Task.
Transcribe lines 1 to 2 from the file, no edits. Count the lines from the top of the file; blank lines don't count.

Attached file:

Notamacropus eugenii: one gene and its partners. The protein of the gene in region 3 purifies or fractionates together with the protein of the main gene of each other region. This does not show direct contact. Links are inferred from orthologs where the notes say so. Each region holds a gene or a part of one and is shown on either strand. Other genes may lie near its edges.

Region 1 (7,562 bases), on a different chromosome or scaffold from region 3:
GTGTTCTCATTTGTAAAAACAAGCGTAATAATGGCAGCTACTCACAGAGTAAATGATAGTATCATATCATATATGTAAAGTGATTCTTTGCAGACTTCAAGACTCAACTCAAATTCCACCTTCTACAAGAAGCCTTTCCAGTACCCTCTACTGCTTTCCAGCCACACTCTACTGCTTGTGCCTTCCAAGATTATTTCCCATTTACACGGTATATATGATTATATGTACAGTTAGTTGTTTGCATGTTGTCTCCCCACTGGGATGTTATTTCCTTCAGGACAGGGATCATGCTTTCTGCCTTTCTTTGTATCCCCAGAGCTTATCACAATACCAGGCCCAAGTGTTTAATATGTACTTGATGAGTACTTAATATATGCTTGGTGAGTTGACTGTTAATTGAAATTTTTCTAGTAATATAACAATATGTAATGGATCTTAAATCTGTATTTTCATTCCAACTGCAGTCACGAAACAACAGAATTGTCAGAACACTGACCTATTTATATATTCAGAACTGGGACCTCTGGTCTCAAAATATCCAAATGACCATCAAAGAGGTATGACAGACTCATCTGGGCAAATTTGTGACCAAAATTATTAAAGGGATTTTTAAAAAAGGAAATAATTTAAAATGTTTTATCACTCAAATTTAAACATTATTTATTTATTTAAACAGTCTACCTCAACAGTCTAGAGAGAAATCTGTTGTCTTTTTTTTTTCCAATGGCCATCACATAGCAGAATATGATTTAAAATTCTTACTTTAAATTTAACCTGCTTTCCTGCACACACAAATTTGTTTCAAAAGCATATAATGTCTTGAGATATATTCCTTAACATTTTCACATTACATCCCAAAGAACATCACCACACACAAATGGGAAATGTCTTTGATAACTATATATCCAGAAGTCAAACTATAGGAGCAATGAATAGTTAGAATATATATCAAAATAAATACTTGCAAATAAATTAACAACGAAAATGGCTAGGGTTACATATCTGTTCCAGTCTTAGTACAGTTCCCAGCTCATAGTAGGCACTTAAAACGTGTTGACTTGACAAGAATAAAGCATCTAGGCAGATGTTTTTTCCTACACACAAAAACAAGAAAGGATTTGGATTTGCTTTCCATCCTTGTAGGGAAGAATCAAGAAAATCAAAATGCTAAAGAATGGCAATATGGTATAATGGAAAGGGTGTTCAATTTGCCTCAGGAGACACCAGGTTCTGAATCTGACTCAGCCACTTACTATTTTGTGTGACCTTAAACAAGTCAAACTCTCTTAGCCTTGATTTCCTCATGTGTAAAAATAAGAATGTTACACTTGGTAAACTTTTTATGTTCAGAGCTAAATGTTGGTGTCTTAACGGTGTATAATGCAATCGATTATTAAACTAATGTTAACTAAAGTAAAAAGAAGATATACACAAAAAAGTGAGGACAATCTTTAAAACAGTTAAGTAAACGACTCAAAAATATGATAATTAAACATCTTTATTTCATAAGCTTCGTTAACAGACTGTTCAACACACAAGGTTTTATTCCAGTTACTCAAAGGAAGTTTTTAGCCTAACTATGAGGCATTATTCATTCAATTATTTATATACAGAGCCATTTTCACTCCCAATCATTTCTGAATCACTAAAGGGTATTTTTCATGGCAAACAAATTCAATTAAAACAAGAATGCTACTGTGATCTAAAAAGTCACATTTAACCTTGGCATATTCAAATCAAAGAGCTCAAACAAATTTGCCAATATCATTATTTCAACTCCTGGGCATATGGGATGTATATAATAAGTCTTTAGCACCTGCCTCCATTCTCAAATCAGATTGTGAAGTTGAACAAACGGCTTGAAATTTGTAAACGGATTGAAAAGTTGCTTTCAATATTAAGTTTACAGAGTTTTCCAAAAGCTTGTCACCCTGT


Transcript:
Notamacropus eugenii: one gene and its partners. The protein of the gene in region 3 purifies or fractionates together with the protein of the main gene of each other region. This does not show direct contact. Links are inferred from orthologs where the notes say so. Each region holds a gene or a part of one and is shown on either strand. Other genes may lie near its edges.

Region 1 (7,562 bases), on a different chromosome or scaffold from region 3: